The Difference Between “com” And “net” In Internet Marketing (And Why It Really Doesn’t Matter)



What’s the difference between COM and NET? It’s simple… COM – Common or Contract Address NET – Network or Subscriber Address Let’s say you have a website called “www.JohnSmith.com”. If someone types in “www.JohnSmith.com” into their web browser, they will end up on your website… no matter what address they type in.

However, if they type in “123www.JohnSmith.com” or “456www.JohnSmith.com”, they will end up on a different website. That’s because “www.JohnSmith.com” is known as a “COM” address… and there are two ways it can be used. The first way is to make it the “Common” or “contract” address of your website…

But if they type in “123SomeStreet.COM” instead of “www.123SomeStreet.COM”, they will get sent to a different website… which happens to be hosted on the same server (host) as your original website. In fact, in most cases, they will get sent to a website that is identical to your own… except for the address (or “URL” as it’s called).

The reason this can be a problem (especially for newbies) is because people who are doing “Website Research” usually don’t realize (or care) that most often… All Of The Domains On A Server Are Controlled By The Same Person Or Group Of People! In other words, if someone is doing “Website Research” and types in “www.yourdomain.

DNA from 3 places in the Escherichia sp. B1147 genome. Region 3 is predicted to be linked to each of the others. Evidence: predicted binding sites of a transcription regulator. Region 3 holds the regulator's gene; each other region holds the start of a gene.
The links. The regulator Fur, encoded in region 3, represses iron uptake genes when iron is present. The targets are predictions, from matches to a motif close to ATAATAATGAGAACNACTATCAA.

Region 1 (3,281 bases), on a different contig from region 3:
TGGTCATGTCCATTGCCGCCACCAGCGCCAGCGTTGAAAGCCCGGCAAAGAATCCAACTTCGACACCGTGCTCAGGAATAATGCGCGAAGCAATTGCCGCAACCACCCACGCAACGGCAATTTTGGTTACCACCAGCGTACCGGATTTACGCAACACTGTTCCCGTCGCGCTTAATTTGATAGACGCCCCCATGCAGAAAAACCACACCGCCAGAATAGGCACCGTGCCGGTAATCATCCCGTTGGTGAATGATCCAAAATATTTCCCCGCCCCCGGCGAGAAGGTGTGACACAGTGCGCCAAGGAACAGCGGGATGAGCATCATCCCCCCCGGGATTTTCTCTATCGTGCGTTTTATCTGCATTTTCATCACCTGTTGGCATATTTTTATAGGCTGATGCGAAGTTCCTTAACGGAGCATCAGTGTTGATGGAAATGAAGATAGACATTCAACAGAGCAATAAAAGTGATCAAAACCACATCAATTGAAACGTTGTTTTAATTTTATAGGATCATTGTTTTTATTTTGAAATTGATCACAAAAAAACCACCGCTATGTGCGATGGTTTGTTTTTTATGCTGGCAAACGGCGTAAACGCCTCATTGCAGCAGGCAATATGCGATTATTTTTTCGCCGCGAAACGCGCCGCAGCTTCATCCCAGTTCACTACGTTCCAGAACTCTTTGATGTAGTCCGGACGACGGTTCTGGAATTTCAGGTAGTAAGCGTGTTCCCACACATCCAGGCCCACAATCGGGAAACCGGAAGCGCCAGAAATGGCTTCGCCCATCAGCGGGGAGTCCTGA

Difference Between “com” And “net” Conclusion

Well, if your website is set up properly, all it should do is show them a message something like this: The page you requested cannot be found. Please check the address for correctness and try again. In other words, it should direct them back to the address (or address range) where their error occurred. This is called a “redirect”. And in most cases, it should only happen once. Unfortunately, many website owners don’t understand this and they create “dumb” redirects that happen every time someone makes an incorrect address entry. This is very, very bad because it wastes an enormous amount of server space and it also causes a lot of unnecessary confusion. What you want to do is create a redirect that happens only the first time an error occurs… and then… create a “dumb” redirect that happens every time after that. You can do this by creating a simple little PHP script something like the following: Remember, the above code will only work on websites that are using PHP. If your website is not using PHP, you will have to write some other type of code to accomplish the same thing. OK, now that we’ve discussed what a redirect is and how to create one, let’s talk about “dumb” redirects. You see, there are many people who believe that every time a person makes an incorrect address entry, they should be sent back to the exact same place…



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